The role of the learners’ experience
With children, the learner’s experience is of lesser worth as a resource for learning. Adults come into an educational activity with both a greater volume and a different quality of experience from youths. For many kinds of learning the richest resource for learning is to be bound in the adult learners themselves. And we have already seen how crucial it is to value the experience of adult students.
Readiness to learn
Children are ready to learn what they teacher tells them they must learn. Adults become ready to learn those things they need to know and be able to do in order to cope effectively with their real-life situations. It has to be relevant for them to be able to learn.
Orientation to learning
In contrast to children’s and youths’ subject-centred orientation to learning, adults are life-centred (or task-centred or problem-centred) in their orientation to learning.
Children are mostly motivated by external factors. For adults, while responsive to some external motivators, the most potent motivators are internal pressures.
In short, pedagogy believes in the teacher-centred role of instruction, imparting knowledge to a passive audience whereas andragogy encourages the student to take control of his own learning in a mature, responsible way. Whereas andragogy normally refers to the teaching of adults and pedagogy the teaching of children, aspects of both methodologies can be effectively transferred across the boundaries, and indeed this has already happened: in school classrooms there has been a trend for some time now of encouraging children to be increasingly autonomous, Conversely, adults may sometimes benefit from a partial pedagogical approach where the subject area is completely new to them and they need to depend on the teacher’s knowledge, at least to get them started.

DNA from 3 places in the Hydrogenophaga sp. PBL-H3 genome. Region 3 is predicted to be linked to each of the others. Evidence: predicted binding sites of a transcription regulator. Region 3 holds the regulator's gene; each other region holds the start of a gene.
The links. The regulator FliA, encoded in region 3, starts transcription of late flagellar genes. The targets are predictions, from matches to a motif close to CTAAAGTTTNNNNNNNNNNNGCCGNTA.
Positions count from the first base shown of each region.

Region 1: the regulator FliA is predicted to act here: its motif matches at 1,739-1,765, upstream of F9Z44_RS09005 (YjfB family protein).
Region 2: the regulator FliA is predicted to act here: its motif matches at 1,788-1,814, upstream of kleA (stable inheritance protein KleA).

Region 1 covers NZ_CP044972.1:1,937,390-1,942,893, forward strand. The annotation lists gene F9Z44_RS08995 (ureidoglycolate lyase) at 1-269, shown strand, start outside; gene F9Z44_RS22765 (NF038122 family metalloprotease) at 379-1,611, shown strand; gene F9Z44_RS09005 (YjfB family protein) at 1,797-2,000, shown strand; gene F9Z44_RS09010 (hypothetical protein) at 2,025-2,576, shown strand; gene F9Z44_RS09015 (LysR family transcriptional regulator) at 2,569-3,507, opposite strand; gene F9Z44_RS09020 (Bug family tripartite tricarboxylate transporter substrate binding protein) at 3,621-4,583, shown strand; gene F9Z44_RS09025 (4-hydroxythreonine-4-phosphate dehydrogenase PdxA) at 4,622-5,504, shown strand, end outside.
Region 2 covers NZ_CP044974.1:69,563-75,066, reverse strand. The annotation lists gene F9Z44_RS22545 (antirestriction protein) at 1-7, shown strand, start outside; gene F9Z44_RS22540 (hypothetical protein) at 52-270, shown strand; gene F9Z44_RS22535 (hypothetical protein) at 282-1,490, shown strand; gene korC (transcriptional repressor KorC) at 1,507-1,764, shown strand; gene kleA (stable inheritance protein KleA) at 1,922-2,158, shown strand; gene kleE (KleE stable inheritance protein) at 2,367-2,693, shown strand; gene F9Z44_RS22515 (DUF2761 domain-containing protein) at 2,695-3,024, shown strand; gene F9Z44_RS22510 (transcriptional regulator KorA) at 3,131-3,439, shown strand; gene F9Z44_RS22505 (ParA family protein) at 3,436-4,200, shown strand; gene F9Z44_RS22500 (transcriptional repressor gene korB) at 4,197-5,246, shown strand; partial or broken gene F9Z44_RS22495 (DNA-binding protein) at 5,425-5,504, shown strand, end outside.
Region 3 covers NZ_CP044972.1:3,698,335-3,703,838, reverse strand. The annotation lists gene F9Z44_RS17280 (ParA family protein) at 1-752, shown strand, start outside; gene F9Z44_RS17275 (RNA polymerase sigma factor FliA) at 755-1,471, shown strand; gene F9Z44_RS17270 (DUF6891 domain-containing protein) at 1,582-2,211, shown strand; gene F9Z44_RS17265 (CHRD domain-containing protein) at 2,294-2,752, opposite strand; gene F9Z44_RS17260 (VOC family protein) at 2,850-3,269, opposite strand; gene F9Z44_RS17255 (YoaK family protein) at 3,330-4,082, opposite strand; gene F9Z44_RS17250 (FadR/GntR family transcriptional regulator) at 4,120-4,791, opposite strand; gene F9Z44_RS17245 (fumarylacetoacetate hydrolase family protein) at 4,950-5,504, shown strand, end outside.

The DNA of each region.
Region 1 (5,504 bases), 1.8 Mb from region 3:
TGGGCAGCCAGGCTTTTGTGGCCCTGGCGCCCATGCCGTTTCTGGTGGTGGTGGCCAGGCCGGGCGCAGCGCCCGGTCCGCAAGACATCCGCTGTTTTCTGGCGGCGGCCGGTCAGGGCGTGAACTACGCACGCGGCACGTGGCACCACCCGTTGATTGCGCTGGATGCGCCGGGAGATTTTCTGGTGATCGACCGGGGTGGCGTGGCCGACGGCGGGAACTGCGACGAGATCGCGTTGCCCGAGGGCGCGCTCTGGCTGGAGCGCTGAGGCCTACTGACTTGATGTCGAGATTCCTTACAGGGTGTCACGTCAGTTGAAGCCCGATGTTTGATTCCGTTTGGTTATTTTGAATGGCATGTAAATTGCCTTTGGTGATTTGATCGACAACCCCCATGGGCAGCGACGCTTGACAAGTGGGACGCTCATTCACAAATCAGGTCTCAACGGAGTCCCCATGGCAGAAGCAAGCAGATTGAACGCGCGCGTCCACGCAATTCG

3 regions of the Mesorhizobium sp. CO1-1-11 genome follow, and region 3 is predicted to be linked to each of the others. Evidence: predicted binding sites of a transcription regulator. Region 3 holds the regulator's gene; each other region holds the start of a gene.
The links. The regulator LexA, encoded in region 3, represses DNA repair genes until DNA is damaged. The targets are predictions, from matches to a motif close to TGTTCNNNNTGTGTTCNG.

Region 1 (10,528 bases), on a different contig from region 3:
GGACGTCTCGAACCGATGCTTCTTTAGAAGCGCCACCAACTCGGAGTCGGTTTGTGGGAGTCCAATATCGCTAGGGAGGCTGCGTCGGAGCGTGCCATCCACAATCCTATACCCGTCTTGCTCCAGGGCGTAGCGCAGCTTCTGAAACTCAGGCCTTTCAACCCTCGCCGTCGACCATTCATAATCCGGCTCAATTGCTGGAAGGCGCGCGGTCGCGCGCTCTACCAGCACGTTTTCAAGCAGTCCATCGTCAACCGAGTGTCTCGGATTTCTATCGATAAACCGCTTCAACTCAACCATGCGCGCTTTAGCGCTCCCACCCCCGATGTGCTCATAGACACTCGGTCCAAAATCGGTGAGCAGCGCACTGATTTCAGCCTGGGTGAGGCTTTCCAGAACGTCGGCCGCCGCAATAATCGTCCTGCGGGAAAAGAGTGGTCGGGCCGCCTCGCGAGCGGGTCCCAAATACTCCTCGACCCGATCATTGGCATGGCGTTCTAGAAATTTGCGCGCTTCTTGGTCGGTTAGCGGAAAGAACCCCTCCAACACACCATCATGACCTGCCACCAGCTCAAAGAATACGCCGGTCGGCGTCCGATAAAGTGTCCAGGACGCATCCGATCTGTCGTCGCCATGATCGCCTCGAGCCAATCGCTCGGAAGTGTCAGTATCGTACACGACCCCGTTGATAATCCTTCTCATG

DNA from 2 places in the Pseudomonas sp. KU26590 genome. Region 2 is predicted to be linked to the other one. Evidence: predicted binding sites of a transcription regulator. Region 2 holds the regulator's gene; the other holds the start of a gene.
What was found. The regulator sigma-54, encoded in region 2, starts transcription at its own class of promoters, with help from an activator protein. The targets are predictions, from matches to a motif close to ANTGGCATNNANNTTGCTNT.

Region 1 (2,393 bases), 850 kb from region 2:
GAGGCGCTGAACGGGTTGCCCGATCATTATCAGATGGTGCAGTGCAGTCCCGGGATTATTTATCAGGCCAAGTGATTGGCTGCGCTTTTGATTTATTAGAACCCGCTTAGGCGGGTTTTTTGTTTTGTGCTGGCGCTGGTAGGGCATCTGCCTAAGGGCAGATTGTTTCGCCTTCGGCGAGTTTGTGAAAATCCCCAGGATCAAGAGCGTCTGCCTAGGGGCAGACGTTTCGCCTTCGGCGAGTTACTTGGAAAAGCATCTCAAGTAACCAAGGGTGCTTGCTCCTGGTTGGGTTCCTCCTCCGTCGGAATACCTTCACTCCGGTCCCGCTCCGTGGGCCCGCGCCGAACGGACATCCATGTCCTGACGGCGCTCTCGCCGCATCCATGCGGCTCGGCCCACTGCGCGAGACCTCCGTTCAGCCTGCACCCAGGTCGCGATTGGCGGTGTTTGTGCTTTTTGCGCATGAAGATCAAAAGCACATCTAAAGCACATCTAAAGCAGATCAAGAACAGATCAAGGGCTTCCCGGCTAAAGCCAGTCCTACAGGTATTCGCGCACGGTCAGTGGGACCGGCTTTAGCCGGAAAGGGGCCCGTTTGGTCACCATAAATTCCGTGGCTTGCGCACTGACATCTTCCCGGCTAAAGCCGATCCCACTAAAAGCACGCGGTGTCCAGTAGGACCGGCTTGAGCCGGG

The vast amount of research that has been done on this subject would indeed indicate that adults require different teaching techniques to learn effectively. Even though a group of adults can consist of many differences as we have seen, despite this, or perhaps because of it, they can still be regarded as a specific student “body”, needing to be taught in a different manner to a relatively uniform class of school children. Of course, there will be certain techniques that could be applied in both situations, but perhaps with a different emphasis and a different attitude/objective on the part of the teacher. There is no hard and fast rule, but when looking at adult students, to teach them effectively it will be shown it is important to bear in mind a set of assumptions about who they are and how they learn. A. Rogers sums these up in “Teaching Adults”: “In brief, adults learn best when they do not have to reply on memorising but can learn through activity at their own pace with material that seems relevant to their daily lives, and use their own experience.”
So, which would you now rather teach – children or adults?